A recent post on Italy caught my eye: “A day in Lucca.” Even before I finished reading, memories of Lucca came back sharply–memories more than 10 years old that still contain the pang of disappointment and the hope of consolation. Flavia describes Lucca’s charms: the 400-year-old wall; the cathedral and museum; the tower from which the entire town can be viewed. But, for seven American tourists, Lucca was the town where a small dream died.
Our day had gone well at first; we’d encountered minor problems like missing tickets and mystifying directions but nothing insurmountable. While visiting Florence, we had decided to give the children a respite from art galleries with a day trip to the tower that, by virtue of its architectural failings, has become one of Italy’s most recognizable landmarks: the Campanile di Santa Maria, commonly called the Leaning Tower of Pisa. Because my daughter was younger than the minimum age of eight required by the tour, we bought tickets to climb the tower in two separate groups. After a lunch of sandwiches and pizza at a cheap place in the university district, my sister, older daughter, and I began our self-guided tour of the Torre di Pisa.
Not only were the 600-year-old marble stairs slippery and uneven, but there were no handrails for the safety-conscious Americans. In the words of my daughter, who was 10 at the time, the bell tower was “really high and really leaning.” The amazing views of Pisa and the surrounding countryside more than repaid our efforts on the precarious ascent. Emily was impressed with her glimpse of a soccer field!
By the time we had carefully wound our way down nearly 300 slanting steps, I was apprehensive about how safe the climb would be for my adventurous eight-year-old son. His father had the same thought and kept him under close surveillance while they took their turn. Meanwhile, we took a quick peek in the Baptistry.
The day began to go awry when we spent too much time in the Baptistry and the Duomo. Italy has a tendency to trip up inexperienced travelers (especially those who hope to learn all there is to know about Italian art in 12 days). Despite my sister’s efforts to whisk us past less important paintings and frescos, we left the Piazza del Duomo later than planned. Next, we just missed hailing a taxi large enough for all seven of us. Then, we discovered that all the tobacco shops were closed due to siesta, making it impossible to get bus tickets for a ride to the train station. Weary from our climb, we trudged back to the train station in the rain.
All day long, I had kept in the back of my mind a special plan for the return trip: a visit to Pinocchio Park, which I had read about in Italy with Kids. This would be especially nice for Julia, who had been so sweet about not getting to climb the tower. Located in the mountain village of Collodi, this sculpture garden inspired by the classic children’s book seemed a lovely place to conclude our tour of Tuscany.
While the guidebook noted that Pinocchio Park was more easily reached by car, we could take a bus to Collodi from Lucca, which was a 25-minute train ride away from Pisa. Optimistically, we bought tickets for Lucca at the train station (wisely, my husband also bought tickets to Florence). As we munched on snacks, we discovered that the train left 20 minutes later than we had thought. The clock was ticking.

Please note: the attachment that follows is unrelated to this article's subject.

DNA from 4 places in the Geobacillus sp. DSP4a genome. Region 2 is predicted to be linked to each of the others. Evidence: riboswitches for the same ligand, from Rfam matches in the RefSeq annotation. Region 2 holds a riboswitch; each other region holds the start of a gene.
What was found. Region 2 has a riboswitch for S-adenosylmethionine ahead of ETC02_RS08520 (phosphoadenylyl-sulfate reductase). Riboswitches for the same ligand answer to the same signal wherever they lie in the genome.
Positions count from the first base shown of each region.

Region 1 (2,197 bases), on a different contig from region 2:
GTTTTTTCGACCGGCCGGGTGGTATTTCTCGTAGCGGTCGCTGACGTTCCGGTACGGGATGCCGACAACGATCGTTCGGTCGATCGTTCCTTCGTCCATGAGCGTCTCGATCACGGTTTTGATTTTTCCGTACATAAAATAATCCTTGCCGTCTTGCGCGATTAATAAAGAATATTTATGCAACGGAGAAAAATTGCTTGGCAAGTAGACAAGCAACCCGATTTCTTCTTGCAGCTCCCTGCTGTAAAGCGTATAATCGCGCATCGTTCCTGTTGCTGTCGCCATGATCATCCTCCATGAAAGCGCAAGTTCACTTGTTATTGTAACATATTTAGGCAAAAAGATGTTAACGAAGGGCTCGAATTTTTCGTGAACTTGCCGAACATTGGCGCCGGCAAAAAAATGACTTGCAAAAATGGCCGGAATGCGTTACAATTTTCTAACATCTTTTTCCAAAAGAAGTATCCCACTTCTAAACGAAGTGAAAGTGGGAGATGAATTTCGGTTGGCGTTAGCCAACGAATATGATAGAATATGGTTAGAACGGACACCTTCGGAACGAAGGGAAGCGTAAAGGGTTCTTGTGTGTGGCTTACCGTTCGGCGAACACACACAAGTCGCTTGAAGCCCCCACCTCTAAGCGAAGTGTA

Once in Lucca, we splurged on taxis to the bus station, but we arrived after 4:00, and Pinocchio Park closed at 6:00. At the bus station a helpful girl, whose spoken English was no better than our Italian, wrote out for us which bus we needed to catch for Collodi. At last, we grasped the sad news: the bus wouldn’t get to Collodi until 5:42–and Pinocchio Park was a mile from the bus stop! At this point, two of us were in tears. Later, my eight-year-old wrote in his journal, “After Pisa we were going to go to Pinocchio park but we were to [sic] late. Julia Emily and I were sad. Mom cried.” My sister tried to alleviate the situation by buying drinks for everyone from a vending machine in the bus station. Clearly, the time had come to salvage what we could from the day. Outside the dark little station, we began to look around at Lucca itself.
What we saw was delightful. My younger son had discovered a pedestrian path running along the top of the old city wall, which was at least 60 feet wide and 40 feet high. Despite the cold, many residents were out jogging or walking their dogs in the late afternoon sunshine. On our way back to the train station, we found a playground where the children went down the slides and swung. Was it Pinocchio Park? No. Was Lucca a far less touristy Italian city than any we had yet seen? Yes. We didn’t have time to explore the attractions that Flavia describes in her post, but we boarded the train for Florence with a desire to return to Lucca and its medieval beauty.
The arrival of a fifth child, the purchase of a larger house, costly home repairs, economic slowdown, college tuition, and busy schedules have prevented a return trip to Italy. Time has softened my perspective on the ill-conceived attempt to squeeze yet one more thing into an already full day. The words “Pinocchio Park” have become a family byword, a symbol of that elusive extra goody just beyond one’s grasp. Lucca itself has become synonymous with a glimmer of light in a dark hour.
One day, I hope that Julia will have an opportunity to ascend those winding marble stairs for a splendid view of the city of Pisa and the Italian countryside.
Note to the Reader: this post was written in response to a Blogging 101 assignment. All photos in this post were taken by my daughter Emily, my sister Christie, and myself. Please do not use them without permission. Special thanks to Christie for generously giving me access to her photos of Pisa and Lucca–and for being such a wonderful traveling companion in March 2004.